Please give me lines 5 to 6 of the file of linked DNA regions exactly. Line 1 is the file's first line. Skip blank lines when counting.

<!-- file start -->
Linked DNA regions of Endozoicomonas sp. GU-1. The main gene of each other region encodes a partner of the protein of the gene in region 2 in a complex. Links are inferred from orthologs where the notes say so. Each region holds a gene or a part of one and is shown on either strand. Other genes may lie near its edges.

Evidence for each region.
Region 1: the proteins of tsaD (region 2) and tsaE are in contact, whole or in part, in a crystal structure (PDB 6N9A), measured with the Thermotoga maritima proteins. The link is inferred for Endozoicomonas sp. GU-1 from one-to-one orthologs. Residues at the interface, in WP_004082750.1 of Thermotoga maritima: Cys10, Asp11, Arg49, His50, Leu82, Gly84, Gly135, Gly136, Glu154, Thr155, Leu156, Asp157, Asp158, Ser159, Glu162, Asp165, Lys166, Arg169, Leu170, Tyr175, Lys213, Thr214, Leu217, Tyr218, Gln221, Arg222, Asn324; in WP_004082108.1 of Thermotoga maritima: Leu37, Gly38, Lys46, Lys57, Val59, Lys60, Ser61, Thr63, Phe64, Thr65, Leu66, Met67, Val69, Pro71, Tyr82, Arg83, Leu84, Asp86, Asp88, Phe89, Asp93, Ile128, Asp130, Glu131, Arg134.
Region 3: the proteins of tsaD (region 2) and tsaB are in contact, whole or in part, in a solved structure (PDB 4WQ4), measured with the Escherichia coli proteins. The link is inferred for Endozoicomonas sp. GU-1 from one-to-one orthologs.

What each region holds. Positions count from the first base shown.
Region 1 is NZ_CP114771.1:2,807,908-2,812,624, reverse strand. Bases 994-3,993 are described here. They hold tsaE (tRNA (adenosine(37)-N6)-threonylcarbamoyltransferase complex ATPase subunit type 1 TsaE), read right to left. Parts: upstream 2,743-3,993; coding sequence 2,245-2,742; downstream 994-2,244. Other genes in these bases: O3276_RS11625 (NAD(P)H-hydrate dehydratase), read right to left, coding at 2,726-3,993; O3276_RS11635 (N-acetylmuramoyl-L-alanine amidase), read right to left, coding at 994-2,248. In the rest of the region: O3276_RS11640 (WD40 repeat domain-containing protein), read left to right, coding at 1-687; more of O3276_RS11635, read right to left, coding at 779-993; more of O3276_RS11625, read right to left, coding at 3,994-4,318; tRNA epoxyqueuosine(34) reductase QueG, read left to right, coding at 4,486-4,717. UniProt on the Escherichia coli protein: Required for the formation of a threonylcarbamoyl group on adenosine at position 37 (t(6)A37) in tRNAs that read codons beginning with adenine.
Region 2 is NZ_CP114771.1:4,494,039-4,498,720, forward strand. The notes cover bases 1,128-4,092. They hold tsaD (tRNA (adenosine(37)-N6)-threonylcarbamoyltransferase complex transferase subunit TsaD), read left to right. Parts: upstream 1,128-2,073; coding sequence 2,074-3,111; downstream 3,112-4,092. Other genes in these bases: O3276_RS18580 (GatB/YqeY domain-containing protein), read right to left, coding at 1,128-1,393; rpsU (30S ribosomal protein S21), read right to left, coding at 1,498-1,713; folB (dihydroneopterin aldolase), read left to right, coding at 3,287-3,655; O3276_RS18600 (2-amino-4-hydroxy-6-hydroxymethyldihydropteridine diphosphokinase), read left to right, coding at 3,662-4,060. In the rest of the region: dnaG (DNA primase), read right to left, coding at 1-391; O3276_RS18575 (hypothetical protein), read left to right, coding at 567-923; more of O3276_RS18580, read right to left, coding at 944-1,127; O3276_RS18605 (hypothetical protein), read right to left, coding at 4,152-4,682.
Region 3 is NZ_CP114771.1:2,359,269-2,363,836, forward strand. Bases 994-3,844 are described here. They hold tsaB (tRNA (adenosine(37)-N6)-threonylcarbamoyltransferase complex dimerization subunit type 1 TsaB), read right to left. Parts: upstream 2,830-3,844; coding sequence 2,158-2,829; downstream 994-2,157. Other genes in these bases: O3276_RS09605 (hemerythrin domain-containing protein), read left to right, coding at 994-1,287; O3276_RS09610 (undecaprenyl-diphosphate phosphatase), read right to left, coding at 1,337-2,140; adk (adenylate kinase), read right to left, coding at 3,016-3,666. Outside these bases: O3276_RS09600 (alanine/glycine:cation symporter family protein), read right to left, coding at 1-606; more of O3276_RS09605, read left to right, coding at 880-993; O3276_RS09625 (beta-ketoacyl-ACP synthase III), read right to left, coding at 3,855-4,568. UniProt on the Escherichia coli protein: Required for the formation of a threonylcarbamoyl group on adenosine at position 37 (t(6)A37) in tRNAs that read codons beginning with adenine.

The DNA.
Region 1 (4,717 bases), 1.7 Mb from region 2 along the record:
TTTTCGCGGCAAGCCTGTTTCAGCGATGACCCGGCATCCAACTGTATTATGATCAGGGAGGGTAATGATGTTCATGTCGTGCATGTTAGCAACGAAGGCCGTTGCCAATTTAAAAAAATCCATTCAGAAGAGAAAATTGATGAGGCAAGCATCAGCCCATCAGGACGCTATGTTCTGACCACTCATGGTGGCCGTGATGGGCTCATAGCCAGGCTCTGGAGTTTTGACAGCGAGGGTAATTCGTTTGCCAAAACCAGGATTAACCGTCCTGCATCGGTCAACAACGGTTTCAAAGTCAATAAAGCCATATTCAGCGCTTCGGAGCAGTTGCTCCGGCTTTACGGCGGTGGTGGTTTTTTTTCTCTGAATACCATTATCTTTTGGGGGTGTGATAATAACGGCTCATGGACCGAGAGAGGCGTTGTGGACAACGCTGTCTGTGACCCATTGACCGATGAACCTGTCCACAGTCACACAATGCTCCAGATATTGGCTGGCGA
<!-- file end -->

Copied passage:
What each region holds. Positions count from the first base shown.
Region 1 is NZ_CP114771.1:2,807,908-2,812,624, reverse strand. Bases 994-3,993 are described here. They hold tsaE (tRNA (adenosine(37)-N6)-threonylcarbamoyltransferase complex ATPase subunit type 1 TsaE), read right to left. Parts: upstream 2,743-3,993; coding sequence 2,245-2,742; downstream 994-2,244. Other genes in these bases: O3276_RS11625 (NAD(P)H-hydrate dehydratase), read right to left, coding at 2,726-3,993; O3276_RS11635 (N-acetylmuramoyl-L-alanine amidase), read right to left, coding at 994-2,248. In the rest of the region: O3276_RS11640 (WD40 repeat domain-containing protein), read left to right, coding at 1-687; more of O3276_RS11635, read right to left, coding at 779-993; more of O3276_RS11625, read right to left, coding at 3,994-4,318; tRNA epoxyqueuosine(34) reductase QueG, read left to right, coding at 4,486-4,717. UniProt on the Escherichia coli protein: Required for the formation of a threonylcarbamoyl group on adenosine at position 37 (t(6)A37) in tRNAs that read codons beginning with adenine.